Axiom 2014 Annual Report - page 32

Axiom Mining Limited
Corporate Governance
Should the Company encounter mineralisation different
from that predicted by past drilling, sampling and
similar examination, resource estimates may have to
be adjusted. This adjustment could affect development
and mining plans, which could adversely impact
the Company.
Title rights
There is no guarantee that any tenement applications
or conversions in which the Company has a current or
potential interest will be granted. Tenement applications
may require the Company to commence negotiations
with relevant government body, minister or official,
landholder, and, in Australia, Vietnam and Solomon
Islands, indigenous representative bodies to gain access
to the underlying land. There is no guarantee that such
negotiations will be successful or that having been
successful the Company will not be challenged by third
parties as it is currently in the Solomon Islands.
Also, due to its exploration activities in Queensland,
the Company must observe its “duty of care” under
Aboriginal Cultural Heritage Act 2003 (Qld) to
ensure that its activities do not harm Aboriginal
cultural heritage.
Price volatility
Most of the Company’s revenues from any successful
exploration and mine development will ultimately
be derived from sale of metals. Consequently, the
Company’s expected earnings will be closely related to
metal prices. Metal prices fluctuate and are affected by
numerous factors beyond the control of the Company.
These factors include world demand, forward selling by
producers, and production cost levels in major metal-
producing regions. Metal prices may also be affected by
macro-economic factors such as expectations regarding
inflation, interest rates, and global and regional demand
for and supply of metals as well as global economic
conditions. These factors may have an adverse effect on
the Company’s exploration, development and production
activity as well as its ability to fund these activities. The
Company will consider developing a suitable hedging
strategy as and when appropriate.
Funding requirements
The Company’s exploration and mining activities will
require significant expenditure. The Company’s ability
to effectively implement its business strategy over time
may depend in part on its ability to raise additional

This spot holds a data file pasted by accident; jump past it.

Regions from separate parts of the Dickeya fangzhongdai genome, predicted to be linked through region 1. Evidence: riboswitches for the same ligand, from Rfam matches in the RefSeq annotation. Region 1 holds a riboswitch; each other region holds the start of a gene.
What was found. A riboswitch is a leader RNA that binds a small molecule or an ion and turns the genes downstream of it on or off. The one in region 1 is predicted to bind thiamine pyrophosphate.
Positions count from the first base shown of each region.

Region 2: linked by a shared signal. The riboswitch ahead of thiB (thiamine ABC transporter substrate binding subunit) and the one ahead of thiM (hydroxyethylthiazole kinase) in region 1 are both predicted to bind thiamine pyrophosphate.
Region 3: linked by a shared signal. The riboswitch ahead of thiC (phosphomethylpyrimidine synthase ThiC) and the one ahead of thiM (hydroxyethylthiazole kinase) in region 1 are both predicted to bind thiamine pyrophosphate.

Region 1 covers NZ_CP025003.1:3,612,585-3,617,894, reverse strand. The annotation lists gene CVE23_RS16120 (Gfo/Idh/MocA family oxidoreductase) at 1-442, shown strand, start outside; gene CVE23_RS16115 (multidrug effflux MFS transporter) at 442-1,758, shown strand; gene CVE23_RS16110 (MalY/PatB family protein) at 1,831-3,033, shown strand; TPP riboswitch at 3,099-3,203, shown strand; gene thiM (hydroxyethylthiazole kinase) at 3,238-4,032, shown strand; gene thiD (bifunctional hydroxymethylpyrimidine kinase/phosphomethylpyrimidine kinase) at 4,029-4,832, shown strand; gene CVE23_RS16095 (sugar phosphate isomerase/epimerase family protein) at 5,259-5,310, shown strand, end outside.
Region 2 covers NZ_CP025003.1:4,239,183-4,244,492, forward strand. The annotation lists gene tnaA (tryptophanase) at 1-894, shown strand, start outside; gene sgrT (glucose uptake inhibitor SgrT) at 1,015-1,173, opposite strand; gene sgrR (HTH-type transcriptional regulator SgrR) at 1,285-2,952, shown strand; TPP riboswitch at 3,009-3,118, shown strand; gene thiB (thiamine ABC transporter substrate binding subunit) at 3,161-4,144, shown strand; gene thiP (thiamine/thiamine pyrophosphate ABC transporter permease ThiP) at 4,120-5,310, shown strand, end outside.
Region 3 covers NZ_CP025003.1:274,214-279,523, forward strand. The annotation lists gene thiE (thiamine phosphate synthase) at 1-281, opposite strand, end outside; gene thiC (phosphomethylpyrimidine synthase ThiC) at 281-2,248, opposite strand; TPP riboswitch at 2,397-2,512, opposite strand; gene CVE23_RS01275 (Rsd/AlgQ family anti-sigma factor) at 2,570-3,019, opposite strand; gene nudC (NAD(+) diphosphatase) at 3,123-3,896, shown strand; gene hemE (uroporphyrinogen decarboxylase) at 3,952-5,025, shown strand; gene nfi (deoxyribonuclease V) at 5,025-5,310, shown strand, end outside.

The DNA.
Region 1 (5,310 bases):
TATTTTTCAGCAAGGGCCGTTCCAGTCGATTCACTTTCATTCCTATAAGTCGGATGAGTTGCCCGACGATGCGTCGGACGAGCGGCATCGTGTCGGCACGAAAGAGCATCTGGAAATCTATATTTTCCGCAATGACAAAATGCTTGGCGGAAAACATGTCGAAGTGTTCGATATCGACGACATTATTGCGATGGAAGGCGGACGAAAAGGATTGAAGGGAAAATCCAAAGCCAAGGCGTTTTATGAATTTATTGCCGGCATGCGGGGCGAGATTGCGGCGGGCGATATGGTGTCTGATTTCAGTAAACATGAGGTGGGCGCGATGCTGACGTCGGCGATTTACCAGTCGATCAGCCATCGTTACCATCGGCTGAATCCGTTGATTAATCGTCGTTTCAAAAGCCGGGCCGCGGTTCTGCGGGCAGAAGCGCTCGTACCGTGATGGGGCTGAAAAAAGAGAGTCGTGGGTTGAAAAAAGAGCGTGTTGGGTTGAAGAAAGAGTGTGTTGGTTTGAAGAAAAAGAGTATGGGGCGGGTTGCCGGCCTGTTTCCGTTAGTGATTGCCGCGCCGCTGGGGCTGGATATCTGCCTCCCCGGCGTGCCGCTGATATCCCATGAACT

funds, either in the form of debt or equity. Any additional
equity funding may dilute holdings of shareholders and
any debt financing, if available, may involve restrictive
covenants, which may limit the Company’s operations
and business strategy. Whilst the Board constantly
reviews its capital requirements and expenditure there
can be no assurance that the Company will be able to
raise additional funding or that such funding will be on
favourable terms. If adequate funds are not available
on acceptable terms, the Company may not be able to
take advantage of opportunities or otherwise respond to
competitive pressures. This may have a material adverse
effect on the Company’s activities and the price of
its shares.
Dependence on key personnel
The Company’s success depends to a significant
extent on key management personnel, as well as other
management and technical personnel including those
employed on a contractual basis. The loss of the services
of certain personnel could have an adverse effect on the
Company and its operations. The Board has implemented
a long-term incentive plan for senior management and
Directors through a Performance Rights Plan that aligns
the employee with the success of the Company and
shareholder returns. Otherwise the Board is satisfied
that the Company remunerates fairly and responsibly
and where necessary independent remuneration advice
is obtained.
Dependence on third party contractors
The Company will be contracting third parties to
provide surface exploration services and equipment
in relation to its exploration activities. Failure or
termination of a contract with those third parties at any
time may result in significant delays in the Company’s
exploration program that may have a material effect on
the Company. The Company will mitigate these risks
through the use of multiple suppliers where feasible
and by actively managing its supplier relationships and
procurement policies.
Environmental regulations
The Company’s operations and projects are subject to
the law and regulations of the jurisdictions in which it
operates relating to environmental matters..
Although the Company endeavours to comply in all
material respects with all applicable environmental laws
and regulations, there are risks inherent in its activities,
which could expose the Company to liability.
The Company may require, and has obtained or will
obtain, approvals from all relevant authorities to
undertake prescribed exploration or mining activities.
Failure to maintain such approvals may prevent
the Company from undertaking such activities. The
Company is unable to predict the effect of additional
environmental laws and regulations that may be adopted
in the future, including whether such laws or regulations
would materially increase the Company’s cost of doing
business or affect its operations in any area.
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